The Call

Phone Ringing

I wrote last week about waiting for the results of two biopsies.  It’s not the first time I’ve waited.  My first melanoma was diagnosed 7 years ago.  My second diagnosis was last fall.  So, every 3-6 months, clothes come off, robe goes on, for an exam.

More times than not, a suspicious spot is found (My dermatologist and his staff love me.  They want me around as long as  possible, so they are super-thorough and super-cautious.  I’m sure they feel the same about all their patients but I like to feel that I’m special!)

So, I’m used to waiting for the call.

Waiting.

Waiting to see if I have cancer – freaking cancer!

This waiting was a bit different.

This time I was waiting while trying to practice… “The Power of the Now.”

…to “Give my entire attention to what God is doing right now, and not get worked up about what may or may not happen tomorrow” (Matthew 6:34).

It’s not easy.  But it can be done.  I need practice.  Lots of practice.

This waiting was also different because of a procedural change at the doctor’s office. They would only call if the news was bad.  Clear biopsy – no call.  Cancer biopsy – call.  So I kept one eye nervously on my phone and one eye on what God was doing right now.  What God was doing was trying to get me to not focus on the phone!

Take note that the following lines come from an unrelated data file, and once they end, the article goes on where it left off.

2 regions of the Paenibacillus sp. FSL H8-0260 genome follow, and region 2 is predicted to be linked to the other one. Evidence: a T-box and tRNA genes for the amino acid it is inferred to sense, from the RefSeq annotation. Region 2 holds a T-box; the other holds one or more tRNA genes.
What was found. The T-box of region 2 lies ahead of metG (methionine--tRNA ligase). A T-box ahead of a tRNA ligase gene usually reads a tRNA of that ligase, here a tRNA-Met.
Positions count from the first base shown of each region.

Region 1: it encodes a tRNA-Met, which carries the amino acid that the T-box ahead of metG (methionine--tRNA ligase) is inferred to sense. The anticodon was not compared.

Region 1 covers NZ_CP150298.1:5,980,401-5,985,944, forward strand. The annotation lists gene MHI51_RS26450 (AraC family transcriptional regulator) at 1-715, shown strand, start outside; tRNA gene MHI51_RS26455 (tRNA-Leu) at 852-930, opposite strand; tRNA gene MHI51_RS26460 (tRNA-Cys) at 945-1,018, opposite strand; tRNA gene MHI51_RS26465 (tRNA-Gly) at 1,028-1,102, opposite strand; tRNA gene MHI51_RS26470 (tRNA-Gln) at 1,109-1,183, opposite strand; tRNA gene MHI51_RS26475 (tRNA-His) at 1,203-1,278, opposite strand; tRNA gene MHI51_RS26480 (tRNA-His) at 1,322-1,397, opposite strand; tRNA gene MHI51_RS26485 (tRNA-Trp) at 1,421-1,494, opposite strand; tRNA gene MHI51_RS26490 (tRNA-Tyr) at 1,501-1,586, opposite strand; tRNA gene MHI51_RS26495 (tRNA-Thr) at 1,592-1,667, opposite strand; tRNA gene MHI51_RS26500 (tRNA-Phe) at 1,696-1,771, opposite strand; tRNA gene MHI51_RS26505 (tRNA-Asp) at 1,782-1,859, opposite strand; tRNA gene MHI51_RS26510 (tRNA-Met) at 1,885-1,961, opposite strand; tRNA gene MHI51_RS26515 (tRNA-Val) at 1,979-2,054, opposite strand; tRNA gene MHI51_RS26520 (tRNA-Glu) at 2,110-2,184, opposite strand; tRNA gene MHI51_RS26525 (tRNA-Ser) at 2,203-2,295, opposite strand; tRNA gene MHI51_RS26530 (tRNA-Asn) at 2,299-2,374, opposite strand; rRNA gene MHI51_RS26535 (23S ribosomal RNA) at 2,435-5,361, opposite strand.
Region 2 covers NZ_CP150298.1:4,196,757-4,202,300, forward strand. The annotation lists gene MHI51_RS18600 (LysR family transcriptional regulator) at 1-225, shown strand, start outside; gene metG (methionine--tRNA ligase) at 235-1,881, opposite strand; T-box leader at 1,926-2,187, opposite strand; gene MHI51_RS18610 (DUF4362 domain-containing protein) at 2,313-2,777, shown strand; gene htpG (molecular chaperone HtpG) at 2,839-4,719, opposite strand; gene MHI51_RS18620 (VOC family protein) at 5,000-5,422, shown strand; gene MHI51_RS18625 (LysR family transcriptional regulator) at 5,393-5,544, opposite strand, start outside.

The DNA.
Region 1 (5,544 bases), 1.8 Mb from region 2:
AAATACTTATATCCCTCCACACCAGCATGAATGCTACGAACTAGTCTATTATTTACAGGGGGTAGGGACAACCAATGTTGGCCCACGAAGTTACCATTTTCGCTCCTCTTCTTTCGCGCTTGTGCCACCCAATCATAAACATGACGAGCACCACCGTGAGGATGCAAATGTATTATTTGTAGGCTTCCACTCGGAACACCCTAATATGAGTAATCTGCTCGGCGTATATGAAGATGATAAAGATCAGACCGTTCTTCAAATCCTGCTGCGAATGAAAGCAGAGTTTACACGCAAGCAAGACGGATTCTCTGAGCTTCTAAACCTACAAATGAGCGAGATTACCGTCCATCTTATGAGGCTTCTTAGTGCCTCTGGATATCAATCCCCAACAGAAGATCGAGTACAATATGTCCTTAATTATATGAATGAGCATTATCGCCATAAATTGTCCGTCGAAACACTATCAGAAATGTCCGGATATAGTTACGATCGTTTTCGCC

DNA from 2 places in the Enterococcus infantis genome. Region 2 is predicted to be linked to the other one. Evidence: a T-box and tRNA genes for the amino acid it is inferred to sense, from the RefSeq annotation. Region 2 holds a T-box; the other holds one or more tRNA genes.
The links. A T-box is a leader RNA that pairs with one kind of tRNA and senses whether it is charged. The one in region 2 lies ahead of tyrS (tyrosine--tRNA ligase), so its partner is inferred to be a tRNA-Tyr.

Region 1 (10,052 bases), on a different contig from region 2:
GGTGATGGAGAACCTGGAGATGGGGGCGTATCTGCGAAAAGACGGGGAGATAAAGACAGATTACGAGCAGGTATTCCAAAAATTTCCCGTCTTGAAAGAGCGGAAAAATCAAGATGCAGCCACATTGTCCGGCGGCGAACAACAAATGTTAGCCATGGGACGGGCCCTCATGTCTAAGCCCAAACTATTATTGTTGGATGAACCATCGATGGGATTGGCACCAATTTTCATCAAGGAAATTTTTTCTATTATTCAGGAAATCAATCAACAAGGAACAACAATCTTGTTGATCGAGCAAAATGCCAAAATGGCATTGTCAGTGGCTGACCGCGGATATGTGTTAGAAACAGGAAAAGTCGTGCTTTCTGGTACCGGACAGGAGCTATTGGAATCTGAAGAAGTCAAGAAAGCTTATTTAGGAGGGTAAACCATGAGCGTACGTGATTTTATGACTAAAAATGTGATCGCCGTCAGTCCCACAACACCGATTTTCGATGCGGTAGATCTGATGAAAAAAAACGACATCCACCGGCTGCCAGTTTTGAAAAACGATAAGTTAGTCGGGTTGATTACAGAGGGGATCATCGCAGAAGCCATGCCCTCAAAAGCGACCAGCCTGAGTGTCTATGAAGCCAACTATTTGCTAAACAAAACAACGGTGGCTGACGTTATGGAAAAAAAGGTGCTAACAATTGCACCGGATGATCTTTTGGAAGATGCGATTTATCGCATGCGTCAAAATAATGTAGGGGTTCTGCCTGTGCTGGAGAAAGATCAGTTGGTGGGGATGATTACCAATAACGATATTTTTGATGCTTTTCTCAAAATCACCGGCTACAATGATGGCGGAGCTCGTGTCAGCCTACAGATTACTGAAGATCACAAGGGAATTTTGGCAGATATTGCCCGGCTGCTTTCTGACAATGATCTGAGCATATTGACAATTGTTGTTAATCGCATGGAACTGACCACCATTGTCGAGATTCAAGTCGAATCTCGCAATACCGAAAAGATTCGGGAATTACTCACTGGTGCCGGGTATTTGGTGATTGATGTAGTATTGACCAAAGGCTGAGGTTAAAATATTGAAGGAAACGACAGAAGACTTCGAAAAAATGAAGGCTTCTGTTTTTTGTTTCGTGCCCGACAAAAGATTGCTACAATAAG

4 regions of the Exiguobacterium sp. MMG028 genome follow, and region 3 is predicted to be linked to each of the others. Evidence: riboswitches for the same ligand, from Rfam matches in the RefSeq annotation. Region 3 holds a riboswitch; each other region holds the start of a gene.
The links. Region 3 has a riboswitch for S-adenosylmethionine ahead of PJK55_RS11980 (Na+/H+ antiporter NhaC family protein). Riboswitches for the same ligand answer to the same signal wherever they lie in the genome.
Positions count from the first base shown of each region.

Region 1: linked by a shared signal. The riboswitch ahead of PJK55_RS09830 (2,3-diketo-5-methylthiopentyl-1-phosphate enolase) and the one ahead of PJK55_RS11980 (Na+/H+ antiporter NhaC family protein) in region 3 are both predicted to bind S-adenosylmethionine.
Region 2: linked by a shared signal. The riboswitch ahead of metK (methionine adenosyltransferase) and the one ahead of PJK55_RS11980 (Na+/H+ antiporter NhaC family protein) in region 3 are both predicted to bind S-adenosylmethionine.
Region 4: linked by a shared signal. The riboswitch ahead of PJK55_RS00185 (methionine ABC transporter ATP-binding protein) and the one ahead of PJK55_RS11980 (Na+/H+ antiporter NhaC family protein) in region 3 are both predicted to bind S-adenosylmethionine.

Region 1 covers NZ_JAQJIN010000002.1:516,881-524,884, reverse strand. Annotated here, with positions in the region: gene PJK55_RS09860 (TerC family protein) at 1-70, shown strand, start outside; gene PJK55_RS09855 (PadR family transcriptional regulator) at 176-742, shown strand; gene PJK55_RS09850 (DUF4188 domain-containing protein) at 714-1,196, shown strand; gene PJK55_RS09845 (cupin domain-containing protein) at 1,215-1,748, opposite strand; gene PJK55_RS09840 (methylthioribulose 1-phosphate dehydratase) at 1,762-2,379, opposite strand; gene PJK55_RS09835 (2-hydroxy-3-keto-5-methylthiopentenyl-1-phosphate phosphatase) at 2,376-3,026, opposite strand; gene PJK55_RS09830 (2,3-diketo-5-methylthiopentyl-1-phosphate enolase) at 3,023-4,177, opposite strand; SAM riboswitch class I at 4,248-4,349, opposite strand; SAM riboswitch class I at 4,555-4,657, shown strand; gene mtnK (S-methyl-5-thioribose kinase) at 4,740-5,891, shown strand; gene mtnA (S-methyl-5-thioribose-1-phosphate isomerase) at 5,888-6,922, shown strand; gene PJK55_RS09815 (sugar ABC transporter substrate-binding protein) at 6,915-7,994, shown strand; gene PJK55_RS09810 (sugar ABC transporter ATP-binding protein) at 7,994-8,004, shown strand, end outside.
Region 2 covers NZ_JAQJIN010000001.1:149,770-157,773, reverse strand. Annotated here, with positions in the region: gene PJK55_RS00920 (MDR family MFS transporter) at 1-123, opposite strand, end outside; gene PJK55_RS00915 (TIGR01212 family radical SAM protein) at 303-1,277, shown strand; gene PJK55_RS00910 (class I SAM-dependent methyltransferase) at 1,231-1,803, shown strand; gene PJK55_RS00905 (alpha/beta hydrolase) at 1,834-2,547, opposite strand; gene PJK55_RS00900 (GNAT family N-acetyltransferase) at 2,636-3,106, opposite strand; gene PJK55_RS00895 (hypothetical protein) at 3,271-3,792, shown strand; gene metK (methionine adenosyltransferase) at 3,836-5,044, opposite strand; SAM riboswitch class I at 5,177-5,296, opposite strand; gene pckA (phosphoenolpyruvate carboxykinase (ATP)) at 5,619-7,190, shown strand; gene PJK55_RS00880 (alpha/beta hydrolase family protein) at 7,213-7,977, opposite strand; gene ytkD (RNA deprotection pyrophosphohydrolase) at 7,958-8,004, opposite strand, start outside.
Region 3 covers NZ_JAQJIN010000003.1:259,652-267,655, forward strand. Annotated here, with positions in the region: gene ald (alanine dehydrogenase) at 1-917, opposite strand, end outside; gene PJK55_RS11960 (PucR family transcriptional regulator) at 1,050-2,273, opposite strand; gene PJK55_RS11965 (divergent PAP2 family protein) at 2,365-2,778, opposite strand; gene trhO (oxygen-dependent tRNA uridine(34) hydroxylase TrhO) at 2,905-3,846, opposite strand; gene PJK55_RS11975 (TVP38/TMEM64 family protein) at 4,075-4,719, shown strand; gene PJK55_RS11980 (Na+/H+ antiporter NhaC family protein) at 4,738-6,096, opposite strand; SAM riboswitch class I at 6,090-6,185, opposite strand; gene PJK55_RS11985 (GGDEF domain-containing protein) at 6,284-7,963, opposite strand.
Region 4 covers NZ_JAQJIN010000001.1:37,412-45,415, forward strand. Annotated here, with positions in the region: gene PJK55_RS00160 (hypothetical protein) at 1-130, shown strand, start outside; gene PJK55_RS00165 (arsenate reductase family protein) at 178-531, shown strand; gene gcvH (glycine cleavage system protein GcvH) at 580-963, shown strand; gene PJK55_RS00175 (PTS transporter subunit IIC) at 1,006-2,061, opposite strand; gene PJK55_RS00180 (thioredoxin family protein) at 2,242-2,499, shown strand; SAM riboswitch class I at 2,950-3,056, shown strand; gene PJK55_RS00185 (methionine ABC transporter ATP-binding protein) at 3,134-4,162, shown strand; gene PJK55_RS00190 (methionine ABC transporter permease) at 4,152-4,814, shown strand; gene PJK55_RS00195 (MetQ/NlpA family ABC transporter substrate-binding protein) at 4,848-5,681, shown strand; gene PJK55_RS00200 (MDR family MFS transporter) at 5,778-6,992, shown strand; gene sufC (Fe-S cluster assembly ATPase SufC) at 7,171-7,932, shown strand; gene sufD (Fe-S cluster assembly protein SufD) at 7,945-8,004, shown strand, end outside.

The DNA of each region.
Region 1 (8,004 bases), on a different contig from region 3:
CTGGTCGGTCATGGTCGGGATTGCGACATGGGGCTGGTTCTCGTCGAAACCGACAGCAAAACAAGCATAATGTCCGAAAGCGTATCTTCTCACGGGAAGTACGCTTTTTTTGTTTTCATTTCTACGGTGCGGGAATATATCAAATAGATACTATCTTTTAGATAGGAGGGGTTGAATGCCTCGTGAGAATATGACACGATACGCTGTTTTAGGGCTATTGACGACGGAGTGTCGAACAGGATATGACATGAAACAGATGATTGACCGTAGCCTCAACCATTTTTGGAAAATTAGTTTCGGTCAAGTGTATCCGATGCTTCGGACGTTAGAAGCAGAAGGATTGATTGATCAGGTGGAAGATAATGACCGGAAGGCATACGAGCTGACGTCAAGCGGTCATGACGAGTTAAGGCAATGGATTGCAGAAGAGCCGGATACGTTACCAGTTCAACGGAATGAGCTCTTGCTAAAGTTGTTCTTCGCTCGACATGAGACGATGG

Well, last Tuesday, July 24, the phone rang.  It was them.  The doctor’s office.  “Well, that’s it!  I’ve got cancer. Another melanoma.”

Nope. It was the comforting voice of the PA.  “Phillip, I want to personally tell you that the biopsy came back clear.  It’s not melanoma. It’s… ( Some long word that for the life of me, I cannot remember  – I should have written it down.)

But the only words that stuck were “clear” and “not melanoma.”  Good to go.

Not everyone receives that message.  I haven’t always received that message.  I hurt for those who receive a different message.  A hurt that knows the hurt through experience.

In that hurt, I can’t offer people religious cliches or simple solutions.  They are empty. 

In the hurt, I won’t quote the Bible and say that it’s all part of God’s plan.  I don’t really think it is.  

I can and will be present with the hurting.

That’s what I’ve learned and continue to learn.

Richard Rohr suggests that we use Psalm 46:10 as an entranceway into the now:

Be still and know that I am God.

Be still and know that I am.

Be still and know.

Be still.  

Be.